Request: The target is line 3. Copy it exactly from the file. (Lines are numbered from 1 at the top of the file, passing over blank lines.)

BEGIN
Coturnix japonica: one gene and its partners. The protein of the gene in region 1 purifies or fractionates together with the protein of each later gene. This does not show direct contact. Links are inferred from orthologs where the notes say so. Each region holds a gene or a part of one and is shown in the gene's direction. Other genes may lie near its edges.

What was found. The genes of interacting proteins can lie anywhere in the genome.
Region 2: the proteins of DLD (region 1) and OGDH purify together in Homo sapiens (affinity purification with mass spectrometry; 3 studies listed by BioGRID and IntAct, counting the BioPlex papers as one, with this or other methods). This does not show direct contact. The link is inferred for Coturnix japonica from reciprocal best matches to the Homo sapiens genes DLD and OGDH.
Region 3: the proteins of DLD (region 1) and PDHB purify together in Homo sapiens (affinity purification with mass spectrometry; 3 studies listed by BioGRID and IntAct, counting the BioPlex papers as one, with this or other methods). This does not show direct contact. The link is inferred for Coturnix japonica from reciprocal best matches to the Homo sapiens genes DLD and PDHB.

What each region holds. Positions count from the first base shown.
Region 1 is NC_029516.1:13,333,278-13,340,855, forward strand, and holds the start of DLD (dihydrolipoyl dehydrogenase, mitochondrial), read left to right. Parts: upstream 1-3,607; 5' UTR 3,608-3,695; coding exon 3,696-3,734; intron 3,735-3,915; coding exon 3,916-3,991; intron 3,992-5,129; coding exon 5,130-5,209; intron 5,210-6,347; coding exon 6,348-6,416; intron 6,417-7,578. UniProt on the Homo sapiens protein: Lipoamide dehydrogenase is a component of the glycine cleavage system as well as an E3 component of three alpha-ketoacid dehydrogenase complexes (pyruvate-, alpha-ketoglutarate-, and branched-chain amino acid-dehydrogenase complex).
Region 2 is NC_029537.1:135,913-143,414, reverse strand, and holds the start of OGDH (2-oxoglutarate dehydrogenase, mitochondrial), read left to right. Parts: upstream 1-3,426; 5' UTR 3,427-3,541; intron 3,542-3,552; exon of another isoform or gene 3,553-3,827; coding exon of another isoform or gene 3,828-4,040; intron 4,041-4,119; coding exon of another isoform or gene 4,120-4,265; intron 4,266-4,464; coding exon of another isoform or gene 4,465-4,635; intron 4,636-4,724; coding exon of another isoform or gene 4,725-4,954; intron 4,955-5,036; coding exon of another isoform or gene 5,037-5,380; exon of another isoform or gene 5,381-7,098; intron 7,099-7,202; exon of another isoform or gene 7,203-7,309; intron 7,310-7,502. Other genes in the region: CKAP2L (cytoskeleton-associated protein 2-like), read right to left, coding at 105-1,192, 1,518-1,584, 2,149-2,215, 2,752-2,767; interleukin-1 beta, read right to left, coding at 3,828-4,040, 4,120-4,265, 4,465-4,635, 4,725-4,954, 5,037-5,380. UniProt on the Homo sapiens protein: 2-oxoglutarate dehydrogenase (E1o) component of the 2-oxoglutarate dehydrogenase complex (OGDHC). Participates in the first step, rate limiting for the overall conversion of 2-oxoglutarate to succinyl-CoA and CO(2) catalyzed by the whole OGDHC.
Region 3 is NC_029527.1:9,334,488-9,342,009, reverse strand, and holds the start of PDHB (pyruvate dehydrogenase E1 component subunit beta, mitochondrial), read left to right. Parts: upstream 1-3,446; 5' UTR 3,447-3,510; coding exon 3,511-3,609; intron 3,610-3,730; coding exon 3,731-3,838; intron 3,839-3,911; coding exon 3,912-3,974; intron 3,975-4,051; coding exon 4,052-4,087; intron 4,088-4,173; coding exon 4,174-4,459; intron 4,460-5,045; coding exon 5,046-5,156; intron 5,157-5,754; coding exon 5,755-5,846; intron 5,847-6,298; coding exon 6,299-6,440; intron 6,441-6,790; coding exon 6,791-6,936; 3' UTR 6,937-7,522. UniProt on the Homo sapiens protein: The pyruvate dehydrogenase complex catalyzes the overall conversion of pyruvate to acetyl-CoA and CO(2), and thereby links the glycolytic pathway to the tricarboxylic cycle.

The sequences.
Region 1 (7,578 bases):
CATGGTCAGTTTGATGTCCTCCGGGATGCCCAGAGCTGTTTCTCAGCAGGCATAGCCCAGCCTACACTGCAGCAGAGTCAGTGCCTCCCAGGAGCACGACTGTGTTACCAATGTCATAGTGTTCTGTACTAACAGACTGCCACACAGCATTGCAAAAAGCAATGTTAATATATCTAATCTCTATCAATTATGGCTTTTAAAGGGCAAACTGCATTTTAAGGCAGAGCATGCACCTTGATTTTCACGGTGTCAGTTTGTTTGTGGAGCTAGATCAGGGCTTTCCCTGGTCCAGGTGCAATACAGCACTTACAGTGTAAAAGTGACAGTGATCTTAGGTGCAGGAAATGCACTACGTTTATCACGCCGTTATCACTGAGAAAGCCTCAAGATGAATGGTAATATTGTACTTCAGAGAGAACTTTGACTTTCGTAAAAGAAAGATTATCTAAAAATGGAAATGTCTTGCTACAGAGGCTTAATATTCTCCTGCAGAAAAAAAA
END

Region 2: the proteins of DLD (region 1) and OGDH purify together in Homo sapiens (affinity purification with mass spectrometry; 3 studies listed by BioGRID and IntAct, counting the BioPlex papers as one, with this or other methods). This does not show direct contact. The link is inferred for Coturnix japonica from reciprocal best matches to the Homo sapiens genes DLD and OGDH.